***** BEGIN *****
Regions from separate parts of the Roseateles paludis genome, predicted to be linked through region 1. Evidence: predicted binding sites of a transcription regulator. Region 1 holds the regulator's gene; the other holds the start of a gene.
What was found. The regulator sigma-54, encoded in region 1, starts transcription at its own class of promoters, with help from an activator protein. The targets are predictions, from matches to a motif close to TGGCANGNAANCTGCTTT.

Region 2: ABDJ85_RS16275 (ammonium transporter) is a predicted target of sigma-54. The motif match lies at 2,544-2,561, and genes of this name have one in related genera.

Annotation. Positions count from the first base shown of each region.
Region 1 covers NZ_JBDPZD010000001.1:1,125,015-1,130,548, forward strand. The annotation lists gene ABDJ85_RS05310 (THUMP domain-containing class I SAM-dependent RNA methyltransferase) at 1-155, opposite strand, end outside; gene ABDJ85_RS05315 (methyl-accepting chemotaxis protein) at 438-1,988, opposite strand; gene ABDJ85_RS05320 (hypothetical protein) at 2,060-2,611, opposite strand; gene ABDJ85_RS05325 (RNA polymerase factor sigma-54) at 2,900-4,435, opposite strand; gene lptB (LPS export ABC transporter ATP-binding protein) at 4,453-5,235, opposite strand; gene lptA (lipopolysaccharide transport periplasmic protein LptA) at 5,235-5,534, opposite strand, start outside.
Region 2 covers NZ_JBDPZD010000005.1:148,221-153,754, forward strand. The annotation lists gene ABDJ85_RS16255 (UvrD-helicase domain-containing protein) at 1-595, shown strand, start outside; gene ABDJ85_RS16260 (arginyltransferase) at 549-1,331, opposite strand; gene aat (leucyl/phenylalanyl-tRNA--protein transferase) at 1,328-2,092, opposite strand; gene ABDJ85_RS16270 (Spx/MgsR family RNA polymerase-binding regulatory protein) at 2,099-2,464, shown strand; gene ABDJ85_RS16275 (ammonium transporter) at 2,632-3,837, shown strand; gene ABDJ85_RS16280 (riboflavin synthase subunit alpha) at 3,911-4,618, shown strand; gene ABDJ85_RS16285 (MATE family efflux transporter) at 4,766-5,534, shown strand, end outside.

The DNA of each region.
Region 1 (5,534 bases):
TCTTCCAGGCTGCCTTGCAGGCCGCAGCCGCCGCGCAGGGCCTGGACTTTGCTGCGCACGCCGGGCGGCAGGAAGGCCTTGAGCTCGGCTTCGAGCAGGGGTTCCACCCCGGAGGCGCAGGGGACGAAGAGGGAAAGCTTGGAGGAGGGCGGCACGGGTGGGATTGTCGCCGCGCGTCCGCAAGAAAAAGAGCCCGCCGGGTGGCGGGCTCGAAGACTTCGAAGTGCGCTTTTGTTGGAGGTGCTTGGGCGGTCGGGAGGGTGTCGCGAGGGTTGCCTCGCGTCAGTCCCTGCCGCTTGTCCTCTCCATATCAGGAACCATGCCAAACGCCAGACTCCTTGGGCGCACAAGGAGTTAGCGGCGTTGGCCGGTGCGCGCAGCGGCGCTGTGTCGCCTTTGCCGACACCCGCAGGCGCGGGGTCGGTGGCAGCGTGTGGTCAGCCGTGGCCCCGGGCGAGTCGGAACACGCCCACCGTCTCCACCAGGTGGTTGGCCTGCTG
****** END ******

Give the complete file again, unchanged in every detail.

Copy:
Regions from separate parts of the Roseateles paludis genome, predicted to be linked through region 1. Evidence: predicted binding sites of a transcription regulator. Region 1 holds the regulator's gene; the other holds the start of a gene.
What was found. The regulator sigma-54, encoded in region 1, starts transcription at its own class of promoters, with help from an activator protein. The targets are predictions, from matches to a motif close to TGGCANGNAANCTGCTTT.

Region 2: ABDJ85_RS16275 (ammonium transporter) is a predicted target of sigma-54. The motif match lies at 2,544-2,561, and genes of this name have one in related genera.

Annotation. Positions count from the first base shown of each region.
Region 1 covers NZ_JBDPZD010000001.1:1,125,015-1,130,548, forward strand. The annotation lists gene ABDJ85_RS05310 (THUMP domain-containing class I SAM-dependent RNA methyltransferase) at 1-155, opposite strand, end outside; gene ABDJ85_RS05315 (methyl-accepting chemotaxis protein) at 438-1,988, opposite strand; gene ABDJ85_RS05320 (hypothetical protein) at 2,060-2,611, opposite strand; gene ABDJ85_RS05325 (RNA polymerase factor sigma-54) at 2,900-4,435, opposite strand; gene lptB (LPS export ABC transporter ATP-binding protein) at 4,453-5,235, opposite strand; gene lptA (lipopolysaccharide transport periplasmic protein LptA) at 5,235-5,534, opposite strand, start outside.
Region 2 covers NZ_JBDPZD010000005.1:148,221-153,754, forward strand. The annotation lists gene ABDJ85_RS16255 (UvrD-helicase domain-containing protein) at 1-595, shown strand, start outside; gene ABDJ85_RS16260 (arginyltransferase) at 549-1,331, opposite strand; gene aat (leucyl/phenylalanyl-tRNA--protein transferase) at 1,328-2,092, opposite strand; gene ABDJ85_RS16270 (Spx/MgsR family RNA polymerase-binding regulatory protein) at 2,099-2,464, shown strand; gene ABDJ85_RS16275 (ammonium transporter) at 2,632-3,837, shown strand; gene ABDJ85_RS16280 (riboflavin synthase subunit alpha) at 3,911-4,618, shown strand; gene ABDJ85_RS16285 (MATE family efflux transporter) at 4,766-5,534, shown strand, end outside.

The DNA of each region.
Region 1 (5,534 bases):
TCTTCCAGGCTGCCTTGCAGGCCGCAGCCGCCGCGCAGGGCCTGGACTTTGCTGCGCACGCCGGGCGGCAGGAAGGCCTTGAGCTCGGCTTCGAGCAGGGGTTCCACCCCGGAGGCGCAGGGGACGAAGAGGGAAAGCTTGGAGGAGGGCGGCACGGGTGGGATTGTCGCCGCGCGTCCGCAAGAAAAAGAGCCCGCCGGGTGGCGGGCTCGAAGACTTCGAAGTGCGCTTTTGTTGGAGGTGCTTGGGCGGTCGGGAGGGTGTCGCGAGGGTTGCCTCGCGTCAGTCCCTGCCGCTTGTCCTCTCCATATCAGGAACCATGCCAAACGCCAGACTCCTTGGGCGCACAAGGAGTTAGCGGCGTTGGCCGGTGCGCGCAGCGGCGCTGTGTCGCCTTTGCCGACACCCGCAGGCGCGGGGTCGGTGGCAGCGTGTGGTCAGCCGTGGCCCCGGGCGAGTCGGAACACGCCCACCGTCTCCACCAGGTGGTTGGCCTGCTG